The hallmark of this initiative is that the entire operation would be done and completed by the private sector and the government would only play the role of a facilitator by providing enabling environment and the required incentives. In view of the increase from 3.7 million to 4.5 million in the CNG operated vehicles within one year, the government has already allowed the import of CNG kits. The decision to allow import of LNG by the CNG industry and measures put in place to ensure effective implementation of the new initiative, reflect government’s concern for resolving the problems of the masses and its unflinching commitment to their cause. It has created a win-win situation for all the stakeholders. The use of LNG in the transport sector is likely to curtail the oil import bill by US$2.5 billion. It would also release 17 MMcmd of natural gas which would be diverted to power plants for production of 1,600 MW of electricity. According to official sources, the Bin Qasim LNG terminal would start supplying re-gasified LNG to the consumers by 31st March.
Recently, the government has taken another decision to import LNG for the power producing units and also to set up a new power project with 3,600 MW capacity based on LNG. Reportedly the Cabinet Committee on Energy, Chaired by the Prime Minister, gave the approval for starting negotiations with Malaysia, China, Algeria, Nigeria and Trinidad for the import of LNG on 12 February, 2015. Minister for Water and Power, Petroleum and Natural Resources briefed the committee in respect of the new LNG based power project. The decision of the government to shift the emphasis on imported LNG to cater to the needs of the household consumers, CNG industry and power generation is a very sagacious move which would go a long way in fulfilling the gap between the power producing capacity and power requirements of the country within a short span of time and contribute to the optimal running of the industrial machine of the country and meeting other economic needs.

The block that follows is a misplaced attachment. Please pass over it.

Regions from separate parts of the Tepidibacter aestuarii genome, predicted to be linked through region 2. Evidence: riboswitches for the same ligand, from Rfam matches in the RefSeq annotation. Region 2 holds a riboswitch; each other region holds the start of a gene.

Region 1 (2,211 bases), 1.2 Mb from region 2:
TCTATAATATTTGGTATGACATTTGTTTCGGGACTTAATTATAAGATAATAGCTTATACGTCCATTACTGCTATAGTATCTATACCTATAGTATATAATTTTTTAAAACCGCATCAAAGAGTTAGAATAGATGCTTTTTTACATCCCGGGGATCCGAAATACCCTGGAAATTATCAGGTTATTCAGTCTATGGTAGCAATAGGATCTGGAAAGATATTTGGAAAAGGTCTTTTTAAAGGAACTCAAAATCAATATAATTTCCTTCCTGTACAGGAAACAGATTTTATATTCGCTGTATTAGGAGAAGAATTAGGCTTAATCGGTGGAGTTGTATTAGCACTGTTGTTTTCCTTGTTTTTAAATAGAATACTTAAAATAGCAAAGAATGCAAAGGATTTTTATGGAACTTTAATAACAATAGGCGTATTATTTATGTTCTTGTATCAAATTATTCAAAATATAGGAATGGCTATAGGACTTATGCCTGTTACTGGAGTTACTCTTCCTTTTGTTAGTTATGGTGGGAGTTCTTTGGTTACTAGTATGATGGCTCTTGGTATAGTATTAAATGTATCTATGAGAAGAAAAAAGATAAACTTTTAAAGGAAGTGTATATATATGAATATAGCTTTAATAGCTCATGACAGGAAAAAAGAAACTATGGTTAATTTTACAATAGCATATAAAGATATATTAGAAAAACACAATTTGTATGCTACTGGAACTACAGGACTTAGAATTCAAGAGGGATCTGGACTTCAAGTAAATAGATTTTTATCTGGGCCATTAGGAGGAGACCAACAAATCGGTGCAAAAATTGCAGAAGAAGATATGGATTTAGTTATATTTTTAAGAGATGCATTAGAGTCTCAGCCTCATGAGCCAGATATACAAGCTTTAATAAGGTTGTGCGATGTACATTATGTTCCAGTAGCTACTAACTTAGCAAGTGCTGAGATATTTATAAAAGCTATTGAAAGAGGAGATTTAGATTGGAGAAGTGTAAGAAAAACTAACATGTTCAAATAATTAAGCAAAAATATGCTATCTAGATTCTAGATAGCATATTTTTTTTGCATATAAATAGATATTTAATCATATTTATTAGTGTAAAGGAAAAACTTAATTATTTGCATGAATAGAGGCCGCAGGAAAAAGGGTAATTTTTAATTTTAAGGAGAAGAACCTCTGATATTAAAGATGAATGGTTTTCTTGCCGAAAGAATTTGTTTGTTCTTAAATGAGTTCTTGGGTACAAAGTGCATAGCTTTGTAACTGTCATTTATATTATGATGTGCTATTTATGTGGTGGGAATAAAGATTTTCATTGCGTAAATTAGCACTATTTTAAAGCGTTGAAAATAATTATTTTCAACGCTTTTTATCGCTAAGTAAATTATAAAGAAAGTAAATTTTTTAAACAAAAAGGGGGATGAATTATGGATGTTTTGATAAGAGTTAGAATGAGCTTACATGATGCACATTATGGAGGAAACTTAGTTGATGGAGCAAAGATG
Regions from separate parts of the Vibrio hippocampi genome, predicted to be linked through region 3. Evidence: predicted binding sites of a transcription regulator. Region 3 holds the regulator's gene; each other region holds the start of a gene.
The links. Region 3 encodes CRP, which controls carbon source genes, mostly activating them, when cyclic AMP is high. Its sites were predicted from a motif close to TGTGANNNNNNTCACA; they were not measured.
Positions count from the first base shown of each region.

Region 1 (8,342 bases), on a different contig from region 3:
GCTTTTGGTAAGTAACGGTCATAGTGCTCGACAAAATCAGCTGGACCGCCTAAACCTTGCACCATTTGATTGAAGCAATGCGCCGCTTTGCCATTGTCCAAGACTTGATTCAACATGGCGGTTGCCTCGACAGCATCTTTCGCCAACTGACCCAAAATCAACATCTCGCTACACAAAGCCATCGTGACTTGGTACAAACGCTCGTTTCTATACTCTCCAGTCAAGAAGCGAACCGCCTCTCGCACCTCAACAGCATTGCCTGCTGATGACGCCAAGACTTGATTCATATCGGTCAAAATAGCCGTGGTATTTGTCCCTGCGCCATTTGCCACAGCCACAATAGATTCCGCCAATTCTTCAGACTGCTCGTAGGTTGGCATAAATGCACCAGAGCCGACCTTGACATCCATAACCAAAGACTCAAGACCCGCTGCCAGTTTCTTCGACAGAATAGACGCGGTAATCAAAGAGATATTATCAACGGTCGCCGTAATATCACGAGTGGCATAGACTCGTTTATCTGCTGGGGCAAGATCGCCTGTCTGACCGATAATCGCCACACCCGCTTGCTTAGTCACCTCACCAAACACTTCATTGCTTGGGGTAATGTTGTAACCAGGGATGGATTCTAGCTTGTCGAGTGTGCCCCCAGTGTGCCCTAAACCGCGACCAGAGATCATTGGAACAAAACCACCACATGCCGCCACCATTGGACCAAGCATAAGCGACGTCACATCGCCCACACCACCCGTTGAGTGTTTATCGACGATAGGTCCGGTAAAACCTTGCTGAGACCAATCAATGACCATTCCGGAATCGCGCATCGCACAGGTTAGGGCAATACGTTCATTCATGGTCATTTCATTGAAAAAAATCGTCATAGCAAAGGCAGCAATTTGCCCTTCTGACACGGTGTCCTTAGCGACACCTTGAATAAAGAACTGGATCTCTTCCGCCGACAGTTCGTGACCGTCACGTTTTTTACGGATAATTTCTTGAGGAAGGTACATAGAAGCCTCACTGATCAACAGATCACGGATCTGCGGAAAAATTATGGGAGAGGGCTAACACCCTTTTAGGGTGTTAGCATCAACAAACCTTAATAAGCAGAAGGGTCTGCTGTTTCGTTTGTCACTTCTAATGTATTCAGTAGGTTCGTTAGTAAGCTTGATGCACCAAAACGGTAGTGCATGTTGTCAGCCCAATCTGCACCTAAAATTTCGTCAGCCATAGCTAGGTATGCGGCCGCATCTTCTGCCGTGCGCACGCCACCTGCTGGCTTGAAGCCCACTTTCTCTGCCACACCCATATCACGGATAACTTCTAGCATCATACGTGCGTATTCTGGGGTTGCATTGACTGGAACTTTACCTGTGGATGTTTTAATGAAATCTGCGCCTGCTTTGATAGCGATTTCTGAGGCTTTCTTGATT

These measures adequately indicate the seriousness and commitment with which the government is striving to tackle this problem both on the short and long term basis, notwithstanding the resource constraints and other debilitating factors. There is no quick-fix solution to this problem and the people as well as the critics of the government in regards to power shortage need to understand it. Hopefully, by the end of the tenure of the government, as repeatedly claimed by Prime Minister Nawaz Sharif, the country would be out of the energy crisis and well on its way to a sustained development. There is no quick-fix solution to this problem and the people as well as the critics of the government in regards to power shortage need to understand it.